2018 Volkswagen Atlas V6 SEL 4Motion Review

One titanic German makes up for a host of VW sins

Amos Kwon, Editor-In-Chief

Positives: Superb interior space for seven, much-improved infotainment system, solid driving dynamics, good low-end grunt from the V6, VW's best warranty.
Negatives: Looks bulky, only the top trim comes with leather seats, can get pricey when optioned out.
Bottom Line: VW has knocked the 7-passenger SUV segment out of the park. Not only is it versatile and roomy, it actually drives far better than something this large ever should. It's the perfect answer for American families after the painful jading from the VW diesel scandal. Well done, VW. We won't miss the Touareg as much, anymore.
 View Our 2018 Volkswagen Atlas Overview
It's no secret that 7-passenger SUVs and crossovers are hot in America. Volkswagen hasn't had one until the new, longer 3-row Tiguan, and the 5-passenger Touareg is now no more. The Atlas is much larger and pricier than the Tiguan and has been created and built in America to appeal to big families needing true 3-row adult capacity and more than just 4-cylinder turbo power. The Atlas goes up against the likes of the Honda Pilot, Acura MDX, GMC Acadia, Mazda CX-9, and the Dodge Durango... stiff competition, for sure. We drove the new Atlas in its 2nd-tier trim for a week to see how it held up against the stalwarts.

Driving Experience



For such a large vehicle, the Atlas is remarkably easy to drive. It strikes a good balance that will work for most owners, though it falls short of thrills.

Ride Quality: The Atlas's ride quality rests on the cushy side but not overly so. It absorbs road imperfections remarkably well.

Acceleration: Our V6 sounded great and moved decently off the line. Just don't expect a thrust of power at highway speeds, where it suffers. We would not recommend getting the 4-banger for a car this size.

Braking: Braking is progressive with no mushiness, and it halts the big SUV with authority.

Steering: VW does a very good job with steering, even in the biggest model. There was decent precision despite the need for more feedback. Overall very good.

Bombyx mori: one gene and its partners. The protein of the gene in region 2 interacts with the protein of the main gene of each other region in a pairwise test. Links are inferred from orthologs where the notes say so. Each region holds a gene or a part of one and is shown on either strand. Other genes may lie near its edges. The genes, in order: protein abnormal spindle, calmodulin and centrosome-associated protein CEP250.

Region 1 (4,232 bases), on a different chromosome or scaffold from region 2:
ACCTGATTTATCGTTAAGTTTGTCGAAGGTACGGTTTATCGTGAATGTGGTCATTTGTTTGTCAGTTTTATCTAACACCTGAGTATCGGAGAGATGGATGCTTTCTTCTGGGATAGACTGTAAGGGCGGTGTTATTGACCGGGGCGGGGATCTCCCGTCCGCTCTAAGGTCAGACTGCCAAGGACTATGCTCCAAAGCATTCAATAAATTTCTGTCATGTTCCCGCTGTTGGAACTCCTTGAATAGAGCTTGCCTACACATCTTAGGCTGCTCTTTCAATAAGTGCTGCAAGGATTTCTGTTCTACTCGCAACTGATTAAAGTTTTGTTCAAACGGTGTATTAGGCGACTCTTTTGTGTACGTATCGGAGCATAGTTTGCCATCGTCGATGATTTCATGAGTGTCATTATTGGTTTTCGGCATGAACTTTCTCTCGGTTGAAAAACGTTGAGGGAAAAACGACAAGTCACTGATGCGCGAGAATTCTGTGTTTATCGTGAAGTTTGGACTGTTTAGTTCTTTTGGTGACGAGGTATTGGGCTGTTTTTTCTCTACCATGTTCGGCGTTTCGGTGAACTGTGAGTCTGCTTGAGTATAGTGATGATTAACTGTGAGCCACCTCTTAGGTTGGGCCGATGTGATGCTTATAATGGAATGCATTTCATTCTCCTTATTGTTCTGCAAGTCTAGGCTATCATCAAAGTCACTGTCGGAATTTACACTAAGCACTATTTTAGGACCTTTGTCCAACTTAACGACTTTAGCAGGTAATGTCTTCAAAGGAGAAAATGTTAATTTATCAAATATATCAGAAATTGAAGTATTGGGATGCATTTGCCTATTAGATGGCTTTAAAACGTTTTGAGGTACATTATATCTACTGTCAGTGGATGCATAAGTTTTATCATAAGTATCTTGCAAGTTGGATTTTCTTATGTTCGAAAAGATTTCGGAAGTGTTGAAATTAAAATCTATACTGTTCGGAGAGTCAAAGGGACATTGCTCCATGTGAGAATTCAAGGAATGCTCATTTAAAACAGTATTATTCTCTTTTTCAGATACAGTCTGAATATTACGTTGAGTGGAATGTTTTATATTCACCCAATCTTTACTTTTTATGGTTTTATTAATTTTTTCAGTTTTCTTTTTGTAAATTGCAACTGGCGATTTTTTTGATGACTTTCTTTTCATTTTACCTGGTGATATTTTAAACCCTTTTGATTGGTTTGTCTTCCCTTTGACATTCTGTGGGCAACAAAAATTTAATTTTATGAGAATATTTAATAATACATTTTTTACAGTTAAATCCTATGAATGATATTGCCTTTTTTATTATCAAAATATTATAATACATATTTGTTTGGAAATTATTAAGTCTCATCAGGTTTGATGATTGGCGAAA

Handling: The Atlas handles its weight very well, though we didn't load it up with people and gear. You do feel the weight in turns, but it's very manageable.




We've long said that VW needs to up their infotainment game, and the Atlas comes through nicely. The system more-or-less looks the same, but the features and flow are far better than before.

Infotainment System: Our tester had the 8-inch screen, which looks fantastic. The menus scroll beautifully, and the additional vehicle information features are a nice addition.

Controls: Controls in the Atlas are excellent. Everything is well laid out and easy to find. Our only issue is the audio volume knobs, which are too close to some of the touchscreen buttons that can be activated via fat-fingering.




Though the Atlas might not be what we'd call handsome, it certainly has presence that the Tiguan didn't have. The Atlas is big and proud of it.

Front: The notched twin-bar grille looks great with bold flanking headlights. Hood creases amp up the look, but it remains conservative.

Rear: The Atlas looks a bit tall from this view, but the numerous horizontal lines help reduce visual height.

Profile: Though the Atlas looks massive from this angle, the rugged haunches balance things out. We like the uptick in the rear window that adds some character.

Cabin: It's a very clean layout with solid materials. The beautiful plastic faux wood trim looks even better than some competitor's genuine wood. The German aesthetic is excellent, and nothing feels overly cheap.